In-person classes at Canisius High School stopped in March due to the spread of the COVID-19 pandemic, but classes have continued online. The initial weeks of this eLearning shift have been a demonstration of the community's strength. The last day of in-person classes was March 13, and as the extent of the pandemic became more widely understood that week, administration faculty and staff, in a matter of days, prepared an online learning plan and coursework. It is a plan that takes into account extensive research on best practices in distance learning, and considers the varied home lives of students and faculty alike.
“We looked at ways to streamline our courses. We had to do a very quick needs assessment," says Ms. Andrea Tyrpak-Endres, principal of Canisius High School. "We realized that departments needed time to work together.”
"Many of our students come from families with multiple children who would also likely be learning from home," Ms. Tyrpak-Endres continues. "We had to keep in mind that we didn't want to overwhelm people. This crisis is unprecedented. Productivity is important, but we also recognize that these are not normal conditions for teaching and learning."
Now that Canisius is a few weeks into eLearning, there are many examples of the creativity of the lessons faculty have prepared and students’ responses to them. These include Mr. Alec Hufford incorporating a video of last year's graduation speech by Mr. Canisius Joel Nicholas '19, with embedded questions, to help his religion students learn about the Catholic teaching on Imago Dei.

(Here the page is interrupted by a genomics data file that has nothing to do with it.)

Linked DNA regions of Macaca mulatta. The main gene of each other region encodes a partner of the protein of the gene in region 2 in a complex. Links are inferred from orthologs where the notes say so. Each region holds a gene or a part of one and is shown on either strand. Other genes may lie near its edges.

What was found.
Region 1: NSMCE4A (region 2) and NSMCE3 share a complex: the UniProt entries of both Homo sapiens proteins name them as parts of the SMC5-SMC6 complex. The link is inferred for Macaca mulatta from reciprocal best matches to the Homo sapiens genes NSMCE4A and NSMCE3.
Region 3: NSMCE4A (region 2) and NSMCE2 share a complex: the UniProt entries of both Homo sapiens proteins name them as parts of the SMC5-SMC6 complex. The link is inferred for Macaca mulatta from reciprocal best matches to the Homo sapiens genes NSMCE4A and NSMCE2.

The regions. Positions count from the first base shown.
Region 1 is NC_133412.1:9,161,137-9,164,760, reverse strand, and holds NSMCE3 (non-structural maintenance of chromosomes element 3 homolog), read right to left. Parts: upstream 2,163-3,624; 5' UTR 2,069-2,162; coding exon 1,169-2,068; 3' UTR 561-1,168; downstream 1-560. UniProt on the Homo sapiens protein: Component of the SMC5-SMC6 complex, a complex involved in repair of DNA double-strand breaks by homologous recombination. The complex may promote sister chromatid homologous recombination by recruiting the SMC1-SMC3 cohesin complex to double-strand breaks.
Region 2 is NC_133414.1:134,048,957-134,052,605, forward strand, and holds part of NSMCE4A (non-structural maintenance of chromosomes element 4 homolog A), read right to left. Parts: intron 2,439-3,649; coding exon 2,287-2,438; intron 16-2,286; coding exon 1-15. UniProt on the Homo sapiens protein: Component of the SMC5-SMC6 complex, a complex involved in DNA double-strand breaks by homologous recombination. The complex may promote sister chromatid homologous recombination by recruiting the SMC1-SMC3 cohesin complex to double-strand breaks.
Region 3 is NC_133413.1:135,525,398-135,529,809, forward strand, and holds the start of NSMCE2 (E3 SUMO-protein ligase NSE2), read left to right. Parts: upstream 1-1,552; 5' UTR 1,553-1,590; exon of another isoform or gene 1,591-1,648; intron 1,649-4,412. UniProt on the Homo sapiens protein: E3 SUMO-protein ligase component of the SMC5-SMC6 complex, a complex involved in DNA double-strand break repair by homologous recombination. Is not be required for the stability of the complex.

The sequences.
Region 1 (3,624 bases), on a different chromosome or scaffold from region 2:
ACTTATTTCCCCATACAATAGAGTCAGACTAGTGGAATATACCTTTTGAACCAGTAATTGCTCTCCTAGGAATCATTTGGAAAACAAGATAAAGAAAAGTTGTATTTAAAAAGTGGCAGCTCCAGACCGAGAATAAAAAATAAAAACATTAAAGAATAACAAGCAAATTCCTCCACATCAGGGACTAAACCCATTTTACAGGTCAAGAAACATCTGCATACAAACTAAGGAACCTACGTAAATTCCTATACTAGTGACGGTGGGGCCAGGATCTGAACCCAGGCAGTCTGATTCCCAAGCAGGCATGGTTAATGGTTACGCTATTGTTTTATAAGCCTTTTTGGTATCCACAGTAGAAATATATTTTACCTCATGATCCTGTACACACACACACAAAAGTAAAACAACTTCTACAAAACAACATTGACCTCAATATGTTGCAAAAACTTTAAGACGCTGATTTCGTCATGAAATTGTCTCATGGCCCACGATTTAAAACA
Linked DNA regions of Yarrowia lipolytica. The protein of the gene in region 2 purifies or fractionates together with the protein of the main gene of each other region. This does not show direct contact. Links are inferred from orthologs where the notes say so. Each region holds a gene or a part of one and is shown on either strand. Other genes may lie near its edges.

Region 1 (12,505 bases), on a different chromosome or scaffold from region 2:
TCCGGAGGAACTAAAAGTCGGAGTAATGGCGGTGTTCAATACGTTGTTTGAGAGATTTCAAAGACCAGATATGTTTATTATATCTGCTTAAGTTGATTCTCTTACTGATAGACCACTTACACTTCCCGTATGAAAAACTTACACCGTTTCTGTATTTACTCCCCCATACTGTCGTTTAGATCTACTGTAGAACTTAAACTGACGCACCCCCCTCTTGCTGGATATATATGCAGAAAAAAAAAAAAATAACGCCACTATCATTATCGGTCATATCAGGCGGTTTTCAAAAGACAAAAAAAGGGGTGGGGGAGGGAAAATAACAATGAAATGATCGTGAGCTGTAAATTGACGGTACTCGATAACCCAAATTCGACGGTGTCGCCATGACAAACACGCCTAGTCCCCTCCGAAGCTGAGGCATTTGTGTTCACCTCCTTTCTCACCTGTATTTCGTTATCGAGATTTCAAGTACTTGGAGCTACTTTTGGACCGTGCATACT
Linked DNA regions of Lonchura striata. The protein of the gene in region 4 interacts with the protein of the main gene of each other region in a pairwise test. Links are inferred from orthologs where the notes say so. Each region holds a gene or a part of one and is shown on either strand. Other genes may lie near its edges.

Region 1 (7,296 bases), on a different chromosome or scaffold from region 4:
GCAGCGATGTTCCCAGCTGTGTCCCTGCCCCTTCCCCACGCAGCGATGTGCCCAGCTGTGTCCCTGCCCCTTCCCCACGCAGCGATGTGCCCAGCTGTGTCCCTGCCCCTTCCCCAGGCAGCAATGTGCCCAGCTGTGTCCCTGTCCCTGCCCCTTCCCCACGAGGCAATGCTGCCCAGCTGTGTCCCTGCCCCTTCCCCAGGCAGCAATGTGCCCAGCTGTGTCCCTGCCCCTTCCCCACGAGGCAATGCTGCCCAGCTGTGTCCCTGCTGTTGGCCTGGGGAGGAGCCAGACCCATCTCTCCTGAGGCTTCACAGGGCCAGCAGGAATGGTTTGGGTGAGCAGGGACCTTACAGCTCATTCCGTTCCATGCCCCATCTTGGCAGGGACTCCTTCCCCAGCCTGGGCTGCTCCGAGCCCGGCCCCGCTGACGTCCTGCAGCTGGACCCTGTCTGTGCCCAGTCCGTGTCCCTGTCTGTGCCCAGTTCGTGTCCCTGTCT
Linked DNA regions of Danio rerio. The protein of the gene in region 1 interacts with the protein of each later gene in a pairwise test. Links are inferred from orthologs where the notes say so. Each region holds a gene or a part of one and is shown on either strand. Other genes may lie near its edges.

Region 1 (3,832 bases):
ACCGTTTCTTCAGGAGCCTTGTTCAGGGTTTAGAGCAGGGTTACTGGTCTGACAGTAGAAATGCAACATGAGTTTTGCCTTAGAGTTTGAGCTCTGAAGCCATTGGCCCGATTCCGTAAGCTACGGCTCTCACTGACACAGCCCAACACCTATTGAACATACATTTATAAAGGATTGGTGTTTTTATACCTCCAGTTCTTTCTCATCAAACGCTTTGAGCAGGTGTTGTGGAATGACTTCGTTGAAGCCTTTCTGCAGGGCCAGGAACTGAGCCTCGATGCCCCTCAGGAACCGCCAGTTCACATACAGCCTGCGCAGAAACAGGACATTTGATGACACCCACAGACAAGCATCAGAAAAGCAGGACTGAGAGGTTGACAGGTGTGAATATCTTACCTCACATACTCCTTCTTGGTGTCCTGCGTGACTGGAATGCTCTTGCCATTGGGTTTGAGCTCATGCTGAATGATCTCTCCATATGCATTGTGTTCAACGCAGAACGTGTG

Mr. Dennis Beecher '88 had students listen to Bob Marley’s song “War”, inspired by Ethiopian leader Haile Selassie, to lead into a discussion on Social Darwinism, Western Imperialism and social justice.
Ms. Cathy Pitek P'00 challenged her art students to create art motivated by their moods during the pandemic. Below is one such piece, created by Anthony Davoli '22, which reflects a positive outlook.
In curriculum for Fahrenheit 451, Mr. Ron Ahrens '91 had students play a stock market game where they each selected a stock to invest in with a goal of making the money grow by the game's closing date. They were asked to reflect on the questions below.
Overall, the Canisius eLearning transition has gone well so far. It has not been without technical glitches which have required patience, adaptability, and flexibility from our faculty, staff, and students. A survey of parents (see below) and students about the eLearning experience is providing helpful feedback that will inform the school's effort to improve the eLearning experience. Reflecting on experiences is a hallmark of Jesuit education.
Beyond class work, students are staying connected in other ways. Canisius team coaches and the strength and conditioning coach are providing workout plans that student-athletes can do at home.
R foot in L foot in then out. Stand on one side of the ladder. pic.twitter.com/JO21k2mo4P— Canisius High School Strength & Conditioning (@CanisiusHS_SC) April 5, 2020
Also, the morning prayer – part of the daily announcements at school during a typical school day – is now recorded by students on video and shared each morning on Twitter.
"Help us to walk with Jesus during this Holy Week and to be thankful for the opportunity to continue being in our learning community in this new way."— Canisius High School (@CanisiusHS) April 6, 2020
Dondrell Vance '20 leads us in today's prayer.#stpetercanisiusprayforus pic.twitter.com/Pcdv6pw00G
Much about this pandemic and how it will evolve is unknown, but the care and flexibility of the Canisius community is a constant.
"We will get through this," says Canisius President Fr. David Ciancimino, S.J. "Let us continue to pray for one another."
For ongoing updates on Canisius’ response to the COVID-19 pandemic, and related resources, please click here.